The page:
What to Know
- This coin and many others can be seen at the Long Beach Expo: Coin, Currency, Stamp & Sports Collectible Show through Saturday, June 16
- The event will be held from 10 a.m.- 7 p.m. at the Long Beach Convention Center, Hall A, 100 South Pine Ave., Long Beach, CA 90802
- Admission is $8 for adults; For more information visit — http://www.longbeachexpo.com/visitors
History buffs will get a chance this weekend to see what is considered to be one of George Washington's most cherished mementos — a one-of-a-kind gold coin with his image.
A gold coin that an auction house says is one likely to have been in Washington's possession will be on display this weekend in Long Beach.
"To think that a gold coin that jingled around in the pockets of our first president is fascinating to just about anyone," said Todd Imhof, executive vice president at Heritage Auctions, which will auction off the coin in August.
It's solid gold, its edges worn by age. It is believed to be the first pattern piece ever presented to the first US Mint for possible coinage, Imhof said. The coin was never used as currency, a credit to the first president's refusal to emulate a king, Imhof said.
"George Washington had no intention of wanting to be seen as a monarch-type figure and absolutely did not want his portrait to be on the coin," Imhof said.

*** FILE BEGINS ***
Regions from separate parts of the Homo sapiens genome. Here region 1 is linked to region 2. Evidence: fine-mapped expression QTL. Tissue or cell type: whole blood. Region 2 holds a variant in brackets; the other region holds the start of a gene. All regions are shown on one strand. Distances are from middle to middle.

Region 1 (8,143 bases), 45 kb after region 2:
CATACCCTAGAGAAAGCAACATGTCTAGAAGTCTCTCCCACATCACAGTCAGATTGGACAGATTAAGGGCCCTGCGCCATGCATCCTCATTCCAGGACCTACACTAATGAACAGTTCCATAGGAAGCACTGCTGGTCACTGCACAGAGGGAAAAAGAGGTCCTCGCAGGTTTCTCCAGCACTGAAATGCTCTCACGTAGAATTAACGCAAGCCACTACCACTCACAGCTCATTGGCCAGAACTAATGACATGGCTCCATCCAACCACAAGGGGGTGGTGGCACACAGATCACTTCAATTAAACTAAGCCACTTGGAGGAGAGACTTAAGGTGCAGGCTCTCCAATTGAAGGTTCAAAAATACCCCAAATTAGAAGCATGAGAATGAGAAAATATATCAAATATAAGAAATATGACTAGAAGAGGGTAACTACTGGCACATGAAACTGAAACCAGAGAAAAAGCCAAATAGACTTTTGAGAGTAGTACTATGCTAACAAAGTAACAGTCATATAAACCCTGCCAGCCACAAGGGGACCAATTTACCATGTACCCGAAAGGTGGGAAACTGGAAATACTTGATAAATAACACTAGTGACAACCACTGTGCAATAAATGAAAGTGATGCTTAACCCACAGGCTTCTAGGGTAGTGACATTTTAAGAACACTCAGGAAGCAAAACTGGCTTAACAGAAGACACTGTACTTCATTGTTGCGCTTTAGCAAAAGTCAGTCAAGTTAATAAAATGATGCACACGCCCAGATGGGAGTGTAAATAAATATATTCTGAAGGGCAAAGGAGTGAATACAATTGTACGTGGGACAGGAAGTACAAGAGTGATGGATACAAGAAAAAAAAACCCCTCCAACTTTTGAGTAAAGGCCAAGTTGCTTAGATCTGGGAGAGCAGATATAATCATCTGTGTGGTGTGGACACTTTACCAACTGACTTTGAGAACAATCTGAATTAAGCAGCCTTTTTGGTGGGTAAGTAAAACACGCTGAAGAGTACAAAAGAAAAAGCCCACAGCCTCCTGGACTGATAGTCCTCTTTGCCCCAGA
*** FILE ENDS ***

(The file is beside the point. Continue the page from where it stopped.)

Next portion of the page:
The coin had exchanged hands privately for decades before being purchased in 1942 by Eric P. Newman, Heritage said. The piece, originally meant to be a template for a possible $10 coin, was Newman's favorite item in his collection.
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Besides Washington and Newman, only six other people have owned the coin in it's over 200-year history.
After the expo, Heritage Auctions plans to tour the coin in its offices around the country, with stops in Beverly Hills, Chicago, and New York.
Then it will be auctioned at the Philadelphia ANA World's Fair of Money in August.
Imhof said that it's hard to predict what the coin will sell for.
"This is one of the most exciting items that has ever come to the coin collecting community in decades," Imhof said.